That Hemmings would have attempted to pass through Vassar's
      gate as a white woman was not unusual 'for the time period',
      said Joyce Bickerstaff, Vassar Africana studies professor.

      Bickerstaff happened upon Hemmings' file in 1989 while
      conducting research in Vassar Libraries' Special Collections.

      -- "There were large numbers of [members of the Ethnic group 
      known today by the term of 
      African-American] at that time 
      and into the turn of the century [for whom passing] 
      was a means to gain opportunities in education," 
      said Bickerstaff, who is now working on a book about 
      the Hemmings family, tentatively titled Dark Beauty. 
      -- "The country was under laws of segregation, and those families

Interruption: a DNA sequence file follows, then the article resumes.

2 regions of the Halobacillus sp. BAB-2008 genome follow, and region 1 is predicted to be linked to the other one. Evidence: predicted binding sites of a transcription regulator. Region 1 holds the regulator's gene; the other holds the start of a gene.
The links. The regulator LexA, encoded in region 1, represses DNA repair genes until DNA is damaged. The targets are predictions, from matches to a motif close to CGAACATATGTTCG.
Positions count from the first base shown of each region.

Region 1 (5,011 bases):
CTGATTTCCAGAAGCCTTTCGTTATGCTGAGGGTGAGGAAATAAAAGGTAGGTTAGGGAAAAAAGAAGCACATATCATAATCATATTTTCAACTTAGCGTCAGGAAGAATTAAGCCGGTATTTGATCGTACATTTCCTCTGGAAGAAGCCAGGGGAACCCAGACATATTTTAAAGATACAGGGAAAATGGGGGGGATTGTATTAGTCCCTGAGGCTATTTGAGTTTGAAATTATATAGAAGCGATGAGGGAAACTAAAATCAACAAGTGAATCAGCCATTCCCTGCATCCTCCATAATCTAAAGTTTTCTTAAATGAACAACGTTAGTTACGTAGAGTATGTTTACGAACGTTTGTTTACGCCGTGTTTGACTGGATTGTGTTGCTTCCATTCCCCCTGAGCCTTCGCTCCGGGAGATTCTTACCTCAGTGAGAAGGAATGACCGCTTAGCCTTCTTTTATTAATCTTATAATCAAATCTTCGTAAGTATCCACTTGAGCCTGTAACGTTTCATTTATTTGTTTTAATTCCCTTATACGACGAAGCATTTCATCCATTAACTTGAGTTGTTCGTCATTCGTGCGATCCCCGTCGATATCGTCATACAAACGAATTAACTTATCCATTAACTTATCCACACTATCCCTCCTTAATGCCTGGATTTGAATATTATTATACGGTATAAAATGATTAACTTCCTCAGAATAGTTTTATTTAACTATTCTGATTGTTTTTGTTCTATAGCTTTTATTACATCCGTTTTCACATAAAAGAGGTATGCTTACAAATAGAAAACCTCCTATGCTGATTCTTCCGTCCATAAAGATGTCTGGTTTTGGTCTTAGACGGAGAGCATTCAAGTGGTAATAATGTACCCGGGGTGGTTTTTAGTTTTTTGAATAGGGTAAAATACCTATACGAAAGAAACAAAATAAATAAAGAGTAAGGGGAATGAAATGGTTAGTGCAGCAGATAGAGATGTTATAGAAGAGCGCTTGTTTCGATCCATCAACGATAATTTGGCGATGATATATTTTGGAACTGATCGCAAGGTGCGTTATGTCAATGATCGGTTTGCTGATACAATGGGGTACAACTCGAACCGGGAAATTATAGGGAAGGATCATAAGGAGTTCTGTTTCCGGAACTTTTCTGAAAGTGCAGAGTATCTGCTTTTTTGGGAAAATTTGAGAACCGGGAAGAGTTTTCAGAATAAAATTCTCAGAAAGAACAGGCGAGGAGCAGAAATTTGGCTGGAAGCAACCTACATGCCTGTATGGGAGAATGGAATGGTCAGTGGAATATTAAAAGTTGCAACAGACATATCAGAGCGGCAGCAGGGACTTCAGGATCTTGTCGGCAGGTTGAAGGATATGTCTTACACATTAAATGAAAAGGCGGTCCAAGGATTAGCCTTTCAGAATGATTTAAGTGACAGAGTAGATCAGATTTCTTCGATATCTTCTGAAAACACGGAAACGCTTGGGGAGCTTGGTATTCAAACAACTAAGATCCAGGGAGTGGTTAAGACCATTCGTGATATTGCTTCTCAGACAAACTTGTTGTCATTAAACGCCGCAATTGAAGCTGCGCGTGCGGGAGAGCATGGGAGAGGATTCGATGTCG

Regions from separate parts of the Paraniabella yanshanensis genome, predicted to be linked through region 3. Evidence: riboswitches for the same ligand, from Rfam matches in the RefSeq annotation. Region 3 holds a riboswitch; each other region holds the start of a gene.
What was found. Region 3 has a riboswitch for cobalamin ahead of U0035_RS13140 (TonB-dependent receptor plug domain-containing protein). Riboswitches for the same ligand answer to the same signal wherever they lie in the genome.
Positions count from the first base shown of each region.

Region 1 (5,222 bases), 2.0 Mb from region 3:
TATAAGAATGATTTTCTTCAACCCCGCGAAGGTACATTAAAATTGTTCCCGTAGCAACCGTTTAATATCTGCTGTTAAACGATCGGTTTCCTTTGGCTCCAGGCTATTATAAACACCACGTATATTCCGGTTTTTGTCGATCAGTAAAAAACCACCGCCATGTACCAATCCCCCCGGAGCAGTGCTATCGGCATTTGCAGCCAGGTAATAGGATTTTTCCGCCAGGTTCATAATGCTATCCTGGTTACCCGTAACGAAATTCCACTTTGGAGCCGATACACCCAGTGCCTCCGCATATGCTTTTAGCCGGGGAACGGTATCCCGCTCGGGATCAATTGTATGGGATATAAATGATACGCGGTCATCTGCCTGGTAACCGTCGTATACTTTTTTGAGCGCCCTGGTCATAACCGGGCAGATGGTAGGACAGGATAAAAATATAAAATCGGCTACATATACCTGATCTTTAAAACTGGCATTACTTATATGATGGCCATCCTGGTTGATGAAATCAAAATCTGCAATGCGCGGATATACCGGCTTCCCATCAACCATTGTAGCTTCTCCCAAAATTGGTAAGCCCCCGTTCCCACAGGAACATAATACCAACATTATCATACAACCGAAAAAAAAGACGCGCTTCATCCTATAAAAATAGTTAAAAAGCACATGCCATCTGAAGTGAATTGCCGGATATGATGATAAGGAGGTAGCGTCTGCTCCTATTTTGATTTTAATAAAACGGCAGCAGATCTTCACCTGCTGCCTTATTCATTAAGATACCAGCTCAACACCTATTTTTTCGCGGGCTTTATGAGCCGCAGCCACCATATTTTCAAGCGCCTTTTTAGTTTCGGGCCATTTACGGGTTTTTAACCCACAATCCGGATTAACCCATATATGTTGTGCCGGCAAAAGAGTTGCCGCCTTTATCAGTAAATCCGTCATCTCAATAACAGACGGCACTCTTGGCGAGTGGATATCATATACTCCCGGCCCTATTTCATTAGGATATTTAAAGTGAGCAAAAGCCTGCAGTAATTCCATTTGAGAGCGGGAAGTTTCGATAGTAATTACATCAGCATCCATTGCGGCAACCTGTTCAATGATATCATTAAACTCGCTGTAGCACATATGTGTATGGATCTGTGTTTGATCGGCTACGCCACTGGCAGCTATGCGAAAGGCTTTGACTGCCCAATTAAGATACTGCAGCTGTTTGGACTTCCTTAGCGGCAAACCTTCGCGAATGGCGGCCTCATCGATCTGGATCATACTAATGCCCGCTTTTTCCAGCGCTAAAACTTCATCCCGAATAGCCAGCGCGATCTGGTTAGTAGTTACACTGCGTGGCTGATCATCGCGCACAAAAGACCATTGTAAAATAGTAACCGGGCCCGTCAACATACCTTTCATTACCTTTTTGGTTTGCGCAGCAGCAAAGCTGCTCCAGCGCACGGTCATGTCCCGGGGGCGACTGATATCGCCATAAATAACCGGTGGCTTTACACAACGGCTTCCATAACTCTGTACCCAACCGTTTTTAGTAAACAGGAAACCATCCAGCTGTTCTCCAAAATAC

who had risen to that level of educational aspiration or economics 
      were still excluded from most of the elite institutions."




      -- "Passing" has typically opened doors to more than just
      education, said Africana Studies Chair Gretchen Gerzina.
      -- "You get benefits economically and professionally and financially in 
      terms of housing, jobs, and all those things denied to you," she said. 
      -- "People who want good jobs, who want opportunities, "pass". 
      -- That doesn't mean they "pass" in their private lives, 
      but they use it to 'have access to opportunities'."

      Hemmings, heartbroken by "the scandal", returned to her
      old neighborhood in Boston after graduating from Vassar.

      She worked for several years as a
      cataloguer in the Boston Public Library.

      In 1903, she married Dr. Andrew Jackson Love,
      a physician practicing in New York City.